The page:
Environmental Toxins causing ADD


On any given day, you and your child probably come in contact with dozens of products that contain phthalates. Toys, shower curtains, food containers, cleaning materials, product packaging – they all contain phthalates, which are suspected of causing numerous negative health effects. A new study from Korean researchers has now discovered a link between exposure to phthalates and ADD in school-age children. Writing in the journal Biological Psychiatry, the team reported that children with higher concentrations of phthalate metabolites found in the urine experienced more severe ADD symptoms. The notion that environmental triggers may make ADD symptoms worse is completely in line with what I have witnessed in my own practice. After working with thousands of children and teens with ADD, I have found that many environmental toxins impact ADD symptoms. Another new study in the online edition of Pediatrics lends addition support to this theory. Researchers from the Cincinnati Children’s Hospital Medical Center found that exposure to two environmental toxins – tobacco smoke and lead – significantly increases the risk for developing ADD. The study showed that: Children whose mothers smoked during pregnancy were 2.4 times as likely to have ADD.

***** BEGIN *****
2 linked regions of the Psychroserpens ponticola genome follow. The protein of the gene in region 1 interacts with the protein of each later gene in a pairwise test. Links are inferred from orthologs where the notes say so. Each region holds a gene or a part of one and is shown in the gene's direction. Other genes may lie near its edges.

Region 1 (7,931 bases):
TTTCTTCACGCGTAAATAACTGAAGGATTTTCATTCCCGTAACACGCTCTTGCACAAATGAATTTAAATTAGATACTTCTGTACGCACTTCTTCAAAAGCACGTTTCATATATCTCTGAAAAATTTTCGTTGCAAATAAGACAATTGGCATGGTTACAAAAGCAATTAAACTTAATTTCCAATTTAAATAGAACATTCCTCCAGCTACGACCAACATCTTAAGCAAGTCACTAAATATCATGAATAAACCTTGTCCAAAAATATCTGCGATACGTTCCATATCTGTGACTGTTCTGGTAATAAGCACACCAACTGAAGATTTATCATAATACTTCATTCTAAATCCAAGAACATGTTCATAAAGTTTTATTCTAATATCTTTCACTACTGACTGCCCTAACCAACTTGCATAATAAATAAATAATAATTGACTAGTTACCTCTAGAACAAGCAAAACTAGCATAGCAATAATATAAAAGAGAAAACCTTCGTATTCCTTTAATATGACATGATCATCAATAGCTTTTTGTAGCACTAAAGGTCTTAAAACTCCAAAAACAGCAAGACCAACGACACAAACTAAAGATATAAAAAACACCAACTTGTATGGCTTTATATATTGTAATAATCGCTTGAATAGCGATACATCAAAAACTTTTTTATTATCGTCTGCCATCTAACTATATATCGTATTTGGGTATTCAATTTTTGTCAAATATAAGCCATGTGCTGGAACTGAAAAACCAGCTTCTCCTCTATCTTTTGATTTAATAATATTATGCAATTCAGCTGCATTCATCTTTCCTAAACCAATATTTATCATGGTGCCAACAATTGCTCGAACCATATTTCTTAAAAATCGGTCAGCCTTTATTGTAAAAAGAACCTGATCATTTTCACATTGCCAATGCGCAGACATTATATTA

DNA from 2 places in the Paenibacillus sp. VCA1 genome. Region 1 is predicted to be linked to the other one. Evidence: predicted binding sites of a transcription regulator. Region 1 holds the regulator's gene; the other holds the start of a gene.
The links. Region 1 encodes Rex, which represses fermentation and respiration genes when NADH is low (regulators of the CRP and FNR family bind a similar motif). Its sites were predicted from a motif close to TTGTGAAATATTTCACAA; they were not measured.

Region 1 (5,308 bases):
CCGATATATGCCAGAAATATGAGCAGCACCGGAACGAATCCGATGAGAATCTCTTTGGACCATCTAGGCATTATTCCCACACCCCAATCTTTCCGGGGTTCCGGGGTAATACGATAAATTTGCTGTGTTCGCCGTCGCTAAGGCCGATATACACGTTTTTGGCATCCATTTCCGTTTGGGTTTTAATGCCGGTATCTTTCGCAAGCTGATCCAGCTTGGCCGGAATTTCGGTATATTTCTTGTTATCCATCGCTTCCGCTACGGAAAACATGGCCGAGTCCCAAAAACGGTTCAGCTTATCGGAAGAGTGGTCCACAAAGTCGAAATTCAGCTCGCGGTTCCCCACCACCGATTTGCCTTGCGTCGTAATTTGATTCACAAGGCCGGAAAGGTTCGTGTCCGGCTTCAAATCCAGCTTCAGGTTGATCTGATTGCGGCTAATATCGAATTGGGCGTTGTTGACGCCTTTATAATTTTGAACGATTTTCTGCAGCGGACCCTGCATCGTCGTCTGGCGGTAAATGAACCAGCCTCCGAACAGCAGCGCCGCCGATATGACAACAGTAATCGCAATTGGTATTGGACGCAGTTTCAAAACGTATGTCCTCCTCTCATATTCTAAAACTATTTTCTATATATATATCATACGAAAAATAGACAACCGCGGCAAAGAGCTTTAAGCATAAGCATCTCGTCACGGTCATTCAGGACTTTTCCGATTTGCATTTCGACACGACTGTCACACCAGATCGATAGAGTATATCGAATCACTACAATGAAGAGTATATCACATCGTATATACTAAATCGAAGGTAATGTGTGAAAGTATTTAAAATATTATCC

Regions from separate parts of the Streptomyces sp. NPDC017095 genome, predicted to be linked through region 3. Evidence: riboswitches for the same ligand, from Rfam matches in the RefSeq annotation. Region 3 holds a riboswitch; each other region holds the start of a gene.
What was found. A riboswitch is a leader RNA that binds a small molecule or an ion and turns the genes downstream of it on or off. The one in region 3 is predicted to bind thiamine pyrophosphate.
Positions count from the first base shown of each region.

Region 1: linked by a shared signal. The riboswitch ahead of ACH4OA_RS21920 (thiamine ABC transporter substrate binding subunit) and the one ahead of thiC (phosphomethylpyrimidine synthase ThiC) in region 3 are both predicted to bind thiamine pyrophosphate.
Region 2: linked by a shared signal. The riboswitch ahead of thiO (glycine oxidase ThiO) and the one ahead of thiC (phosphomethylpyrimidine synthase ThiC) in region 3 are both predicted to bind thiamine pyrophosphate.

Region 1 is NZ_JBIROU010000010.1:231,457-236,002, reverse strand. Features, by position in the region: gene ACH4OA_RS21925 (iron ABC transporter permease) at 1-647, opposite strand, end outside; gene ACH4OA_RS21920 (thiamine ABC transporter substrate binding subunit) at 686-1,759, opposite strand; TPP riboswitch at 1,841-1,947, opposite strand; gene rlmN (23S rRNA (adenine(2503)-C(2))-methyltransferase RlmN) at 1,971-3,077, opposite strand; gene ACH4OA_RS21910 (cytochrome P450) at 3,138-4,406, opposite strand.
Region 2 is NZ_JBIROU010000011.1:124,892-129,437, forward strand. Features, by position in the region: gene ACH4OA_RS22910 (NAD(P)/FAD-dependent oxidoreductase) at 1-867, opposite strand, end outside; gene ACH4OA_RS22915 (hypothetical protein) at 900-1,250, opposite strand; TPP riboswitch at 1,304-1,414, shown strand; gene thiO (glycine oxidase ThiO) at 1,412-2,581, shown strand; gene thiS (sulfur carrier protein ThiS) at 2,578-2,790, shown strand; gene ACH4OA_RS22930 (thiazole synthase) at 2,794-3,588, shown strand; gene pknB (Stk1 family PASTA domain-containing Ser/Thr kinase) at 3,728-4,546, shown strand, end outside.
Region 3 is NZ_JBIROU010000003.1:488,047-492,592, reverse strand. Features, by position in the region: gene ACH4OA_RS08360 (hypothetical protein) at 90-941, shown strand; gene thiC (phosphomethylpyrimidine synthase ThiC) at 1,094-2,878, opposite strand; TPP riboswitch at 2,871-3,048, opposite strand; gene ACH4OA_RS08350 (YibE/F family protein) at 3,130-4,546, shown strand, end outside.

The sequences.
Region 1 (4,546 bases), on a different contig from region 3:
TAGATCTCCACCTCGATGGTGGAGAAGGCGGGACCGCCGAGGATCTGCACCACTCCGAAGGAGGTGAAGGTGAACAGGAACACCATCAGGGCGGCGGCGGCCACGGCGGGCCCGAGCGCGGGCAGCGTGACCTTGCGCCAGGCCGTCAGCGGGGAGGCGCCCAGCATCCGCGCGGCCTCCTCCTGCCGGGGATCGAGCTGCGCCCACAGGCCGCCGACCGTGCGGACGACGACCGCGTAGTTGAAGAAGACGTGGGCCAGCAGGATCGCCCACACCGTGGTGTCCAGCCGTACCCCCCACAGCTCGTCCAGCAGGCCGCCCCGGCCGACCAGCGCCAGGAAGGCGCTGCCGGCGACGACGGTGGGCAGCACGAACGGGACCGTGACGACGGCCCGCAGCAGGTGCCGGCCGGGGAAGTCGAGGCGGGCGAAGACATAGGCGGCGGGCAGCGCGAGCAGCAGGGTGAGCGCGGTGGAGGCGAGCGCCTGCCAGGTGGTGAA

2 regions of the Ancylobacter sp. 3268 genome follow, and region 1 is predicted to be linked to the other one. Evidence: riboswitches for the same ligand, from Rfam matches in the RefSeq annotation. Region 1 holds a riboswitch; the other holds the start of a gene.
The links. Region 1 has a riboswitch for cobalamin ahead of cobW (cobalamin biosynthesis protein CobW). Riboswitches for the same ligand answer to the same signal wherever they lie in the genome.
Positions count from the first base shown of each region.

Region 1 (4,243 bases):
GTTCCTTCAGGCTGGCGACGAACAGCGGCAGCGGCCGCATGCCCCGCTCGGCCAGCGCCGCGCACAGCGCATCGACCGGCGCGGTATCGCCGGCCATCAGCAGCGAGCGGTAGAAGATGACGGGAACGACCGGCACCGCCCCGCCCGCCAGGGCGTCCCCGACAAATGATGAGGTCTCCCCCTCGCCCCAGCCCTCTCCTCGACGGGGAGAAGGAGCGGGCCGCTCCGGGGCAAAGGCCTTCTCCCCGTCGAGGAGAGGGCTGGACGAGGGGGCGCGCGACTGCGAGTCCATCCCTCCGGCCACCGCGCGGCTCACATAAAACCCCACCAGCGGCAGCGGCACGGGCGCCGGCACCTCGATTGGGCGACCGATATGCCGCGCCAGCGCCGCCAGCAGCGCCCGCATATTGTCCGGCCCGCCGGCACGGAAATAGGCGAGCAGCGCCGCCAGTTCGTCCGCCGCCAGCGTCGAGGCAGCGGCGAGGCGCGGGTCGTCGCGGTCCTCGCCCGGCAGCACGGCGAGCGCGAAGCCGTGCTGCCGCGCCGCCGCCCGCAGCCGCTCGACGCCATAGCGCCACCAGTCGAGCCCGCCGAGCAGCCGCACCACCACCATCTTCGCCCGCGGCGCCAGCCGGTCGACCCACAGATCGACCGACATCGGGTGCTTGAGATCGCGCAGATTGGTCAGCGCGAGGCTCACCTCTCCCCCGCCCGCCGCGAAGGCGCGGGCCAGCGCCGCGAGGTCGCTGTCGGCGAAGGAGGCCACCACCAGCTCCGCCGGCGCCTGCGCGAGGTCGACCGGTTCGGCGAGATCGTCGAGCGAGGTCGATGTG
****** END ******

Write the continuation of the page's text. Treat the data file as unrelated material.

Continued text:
Children with the highest levels of lead in their blood had 2.3 times the risk. Children with both prenatal exposures to smoke and high levels of lead in childhood were 8.1 times more likely to have ADD. The research team estimated that eliminating prenatal exposure to smoke could reduce the incidence of ADD by as much as 38 percent in children ages eight to 15. In this same age group, the incidence of ADD could be reduced by about 25 percent if there was no exposure to lead during childhood. To Your Brain Health,

L.E. Masula,DC

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